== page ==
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The good, the bad and the ugly of SharePoint 2013

The good, the bad and the ugly of SharePoint 2013

SharePoint can be an extremely powerful tool for content, document and information management - when used correctly - but without taking time to apply a well-designed solution, it can fail to live up to its promise.

With over 50 compliance-grade implementations of SharePoint in New Zealand, which is more than any other New Zealand Microsoft SharePoint partner, we have seen and experienced it all when it comes to this product. It can be an extremely powerful tool for content, document and information management – when used correctly – but without taking time to apply a well-designed solution, SharePoint can fail to live up to its promise. With the release of SharePoint 2013 there is a range of new features such as better cloud integration, stronger search features and some good developments in content and infrastructure management, but there is also room for improvement. The 2013 release is an important one as the 2007 edition will no longer be supported, which means that users will either have to upgrade to the 2010 or 2013 versions.

Microsoft thinking behind 2013

It’s worthwhile looking at Microsoft’s thinking behind SharePoint 2013 to get a better understanding of what’s new. In developing the product, Microsoft looked at the main obstacles to organisations deploying the 2010 version successfully. In doing this, Microsoft was especially concerned with scale so that they could service large companies. This means that a number of these improvements have limited value to local organisations. However, there is additional functionality that has immediate benefit.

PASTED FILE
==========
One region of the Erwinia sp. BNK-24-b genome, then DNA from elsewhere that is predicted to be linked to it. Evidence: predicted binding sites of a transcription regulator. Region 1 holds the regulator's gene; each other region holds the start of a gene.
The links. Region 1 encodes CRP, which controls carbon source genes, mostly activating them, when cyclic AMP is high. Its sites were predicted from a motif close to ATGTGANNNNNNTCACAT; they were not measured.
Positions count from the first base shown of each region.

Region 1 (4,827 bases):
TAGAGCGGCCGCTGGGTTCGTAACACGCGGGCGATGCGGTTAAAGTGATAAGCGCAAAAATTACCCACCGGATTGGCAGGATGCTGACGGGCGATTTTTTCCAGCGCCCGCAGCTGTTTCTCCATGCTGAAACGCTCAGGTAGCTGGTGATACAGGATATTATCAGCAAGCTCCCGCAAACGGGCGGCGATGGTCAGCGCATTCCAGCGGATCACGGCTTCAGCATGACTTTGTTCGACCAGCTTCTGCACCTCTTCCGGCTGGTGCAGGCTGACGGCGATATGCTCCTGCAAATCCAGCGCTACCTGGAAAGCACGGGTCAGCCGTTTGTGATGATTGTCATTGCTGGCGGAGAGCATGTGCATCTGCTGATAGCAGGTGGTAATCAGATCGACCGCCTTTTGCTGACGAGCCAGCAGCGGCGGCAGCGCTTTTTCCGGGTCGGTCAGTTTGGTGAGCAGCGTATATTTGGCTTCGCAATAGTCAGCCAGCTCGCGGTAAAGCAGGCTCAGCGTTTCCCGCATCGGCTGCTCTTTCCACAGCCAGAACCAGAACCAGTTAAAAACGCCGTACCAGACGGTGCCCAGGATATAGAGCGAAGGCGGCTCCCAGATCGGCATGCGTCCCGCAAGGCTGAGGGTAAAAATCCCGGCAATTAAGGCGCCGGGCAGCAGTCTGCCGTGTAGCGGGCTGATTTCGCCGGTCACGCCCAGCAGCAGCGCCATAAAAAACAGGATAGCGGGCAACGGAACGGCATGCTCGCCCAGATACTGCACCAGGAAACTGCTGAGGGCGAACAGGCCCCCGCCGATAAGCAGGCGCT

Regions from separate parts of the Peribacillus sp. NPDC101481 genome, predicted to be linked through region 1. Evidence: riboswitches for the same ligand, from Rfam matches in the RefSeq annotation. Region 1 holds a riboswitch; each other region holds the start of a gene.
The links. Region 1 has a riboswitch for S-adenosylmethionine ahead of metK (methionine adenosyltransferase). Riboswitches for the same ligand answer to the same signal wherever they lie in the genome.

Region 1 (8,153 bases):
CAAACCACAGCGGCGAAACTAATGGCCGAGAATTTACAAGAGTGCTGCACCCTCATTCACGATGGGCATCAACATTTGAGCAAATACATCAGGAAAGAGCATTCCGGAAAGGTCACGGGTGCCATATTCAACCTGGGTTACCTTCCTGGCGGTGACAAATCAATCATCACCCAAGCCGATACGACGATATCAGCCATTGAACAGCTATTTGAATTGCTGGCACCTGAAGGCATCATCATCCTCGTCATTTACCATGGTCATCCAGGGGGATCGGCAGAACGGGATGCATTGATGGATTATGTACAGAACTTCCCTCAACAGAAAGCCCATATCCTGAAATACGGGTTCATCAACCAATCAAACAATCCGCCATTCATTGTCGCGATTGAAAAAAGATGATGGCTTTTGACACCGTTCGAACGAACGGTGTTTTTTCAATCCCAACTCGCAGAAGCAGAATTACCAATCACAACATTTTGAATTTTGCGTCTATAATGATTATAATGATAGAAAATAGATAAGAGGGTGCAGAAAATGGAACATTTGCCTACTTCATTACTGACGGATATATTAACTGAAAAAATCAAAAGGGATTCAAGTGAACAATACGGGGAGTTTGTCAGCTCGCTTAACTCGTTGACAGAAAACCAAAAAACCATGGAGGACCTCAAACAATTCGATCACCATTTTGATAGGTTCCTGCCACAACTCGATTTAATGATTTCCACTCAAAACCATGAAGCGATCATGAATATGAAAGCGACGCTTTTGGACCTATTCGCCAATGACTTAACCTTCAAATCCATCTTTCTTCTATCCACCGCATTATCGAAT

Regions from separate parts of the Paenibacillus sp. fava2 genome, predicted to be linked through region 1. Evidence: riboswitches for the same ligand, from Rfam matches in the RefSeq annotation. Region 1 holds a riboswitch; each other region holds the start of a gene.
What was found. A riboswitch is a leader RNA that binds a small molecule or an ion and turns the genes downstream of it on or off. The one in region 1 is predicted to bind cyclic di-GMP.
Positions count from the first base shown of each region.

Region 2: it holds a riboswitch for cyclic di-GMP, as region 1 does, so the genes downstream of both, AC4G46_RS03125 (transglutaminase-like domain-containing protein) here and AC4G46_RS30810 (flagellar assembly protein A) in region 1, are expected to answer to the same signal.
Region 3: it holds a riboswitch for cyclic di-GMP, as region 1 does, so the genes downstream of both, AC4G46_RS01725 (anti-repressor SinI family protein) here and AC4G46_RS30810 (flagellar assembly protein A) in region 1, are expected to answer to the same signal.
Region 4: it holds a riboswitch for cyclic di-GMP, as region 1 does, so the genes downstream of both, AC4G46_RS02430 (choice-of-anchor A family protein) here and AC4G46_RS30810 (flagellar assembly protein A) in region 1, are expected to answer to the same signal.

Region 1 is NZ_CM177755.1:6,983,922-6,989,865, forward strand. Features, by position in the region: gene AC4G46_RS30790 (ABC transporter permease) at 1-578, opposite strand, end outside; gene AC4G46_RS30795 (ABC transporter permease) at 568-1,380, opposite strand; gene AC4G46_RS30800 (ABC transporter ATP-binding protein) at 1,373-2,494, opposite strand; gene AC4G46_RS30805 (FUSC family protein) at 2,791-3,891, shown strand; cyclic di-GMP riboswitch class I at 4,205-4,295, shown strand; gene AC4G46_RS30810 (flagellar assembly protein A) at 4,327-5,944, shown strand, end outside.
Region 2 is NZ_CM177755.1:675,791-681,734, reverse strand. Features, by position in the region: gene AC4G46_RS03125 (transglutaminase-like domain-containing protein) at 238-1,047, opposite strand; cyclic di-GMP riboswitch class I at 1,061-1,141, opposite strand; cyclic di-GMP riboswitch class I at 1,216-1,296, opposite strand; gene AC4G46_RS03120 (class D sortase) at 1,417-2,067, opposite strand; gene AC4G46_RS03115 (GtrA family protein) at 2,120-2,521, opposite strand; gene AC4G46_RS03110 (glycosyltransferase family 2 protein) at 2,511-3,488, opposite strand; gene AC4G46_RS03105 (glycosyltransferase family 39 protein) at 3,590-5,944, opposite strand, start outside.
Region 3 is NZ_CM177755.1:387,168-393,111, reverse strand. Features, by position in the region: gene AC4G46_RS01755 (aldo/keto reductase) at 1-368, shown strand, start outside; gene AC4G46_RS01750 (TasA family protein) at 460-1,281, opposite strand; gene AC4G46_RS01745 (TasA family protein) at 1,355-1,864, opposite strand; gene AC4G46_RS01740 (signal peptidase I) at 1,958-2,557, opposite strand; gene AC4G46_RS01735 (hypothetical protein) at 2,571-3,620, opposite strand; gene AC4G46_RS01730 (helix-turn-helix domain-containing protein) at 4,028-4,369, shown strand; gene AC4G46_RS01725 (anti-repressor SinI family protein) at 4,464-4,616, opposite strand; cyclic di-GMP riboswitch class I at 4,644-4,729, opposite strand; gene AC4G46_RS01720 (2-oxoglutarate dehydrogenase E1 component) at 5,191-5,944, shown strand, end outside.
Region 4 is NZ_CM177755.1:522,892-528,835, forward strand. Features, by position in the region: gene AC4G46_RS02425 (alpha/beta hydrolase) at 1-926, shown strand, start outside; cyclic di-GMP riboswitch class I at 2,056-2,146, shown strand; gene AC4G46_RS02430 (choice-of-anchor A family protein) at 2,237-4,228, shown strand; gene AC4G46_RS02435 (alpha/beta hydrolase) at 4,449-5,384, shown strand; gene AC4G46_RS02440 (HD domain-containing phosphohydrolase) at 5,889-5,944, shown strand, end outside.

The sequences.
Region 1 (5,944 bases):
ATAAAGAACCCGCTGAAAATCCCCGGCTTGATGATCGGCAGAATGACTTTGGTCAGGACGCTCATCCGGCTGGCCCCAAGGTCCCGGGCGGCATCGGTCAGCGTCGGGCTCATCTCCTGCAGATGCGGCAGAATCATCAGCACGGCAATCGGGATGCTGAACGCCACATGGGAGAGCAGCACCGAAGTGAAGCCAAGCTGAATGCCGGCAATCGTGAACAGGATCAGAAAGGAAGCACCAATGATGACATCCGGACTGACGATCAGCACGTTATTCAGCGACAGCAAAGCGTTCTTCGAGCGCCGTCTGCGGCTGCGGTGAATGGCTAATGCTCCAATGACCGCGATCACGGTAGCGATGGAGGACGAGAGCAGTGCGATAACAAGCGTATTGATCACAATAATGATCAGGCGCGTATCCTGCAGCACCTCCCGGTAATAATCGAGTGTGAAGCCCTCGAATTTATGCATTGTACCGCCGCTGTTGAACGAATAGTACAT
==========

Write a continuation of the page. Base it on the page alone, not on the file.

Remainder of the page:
The main areas of comparison to the 2010 version are:

• No Internet Explorer 7 support.

• With the purchase of Yammer, there is more emphasis on social media.

• Licensing: Internet sites no longer require an expensive licence, the cheaper standard server licence means that customers can host their internet and intranet on the same platform, reducing costs and providing more flexibility.

• Records and document management: no real change.

• Greater adoption of internet and open standards, enabling broader device support and integration with other services.

• Users can have SharePoint on premise, in the cloud, or a hybrid of both.

• The core ‘Search’ capability, based on FAST technology, is much richer.

Cloud reality

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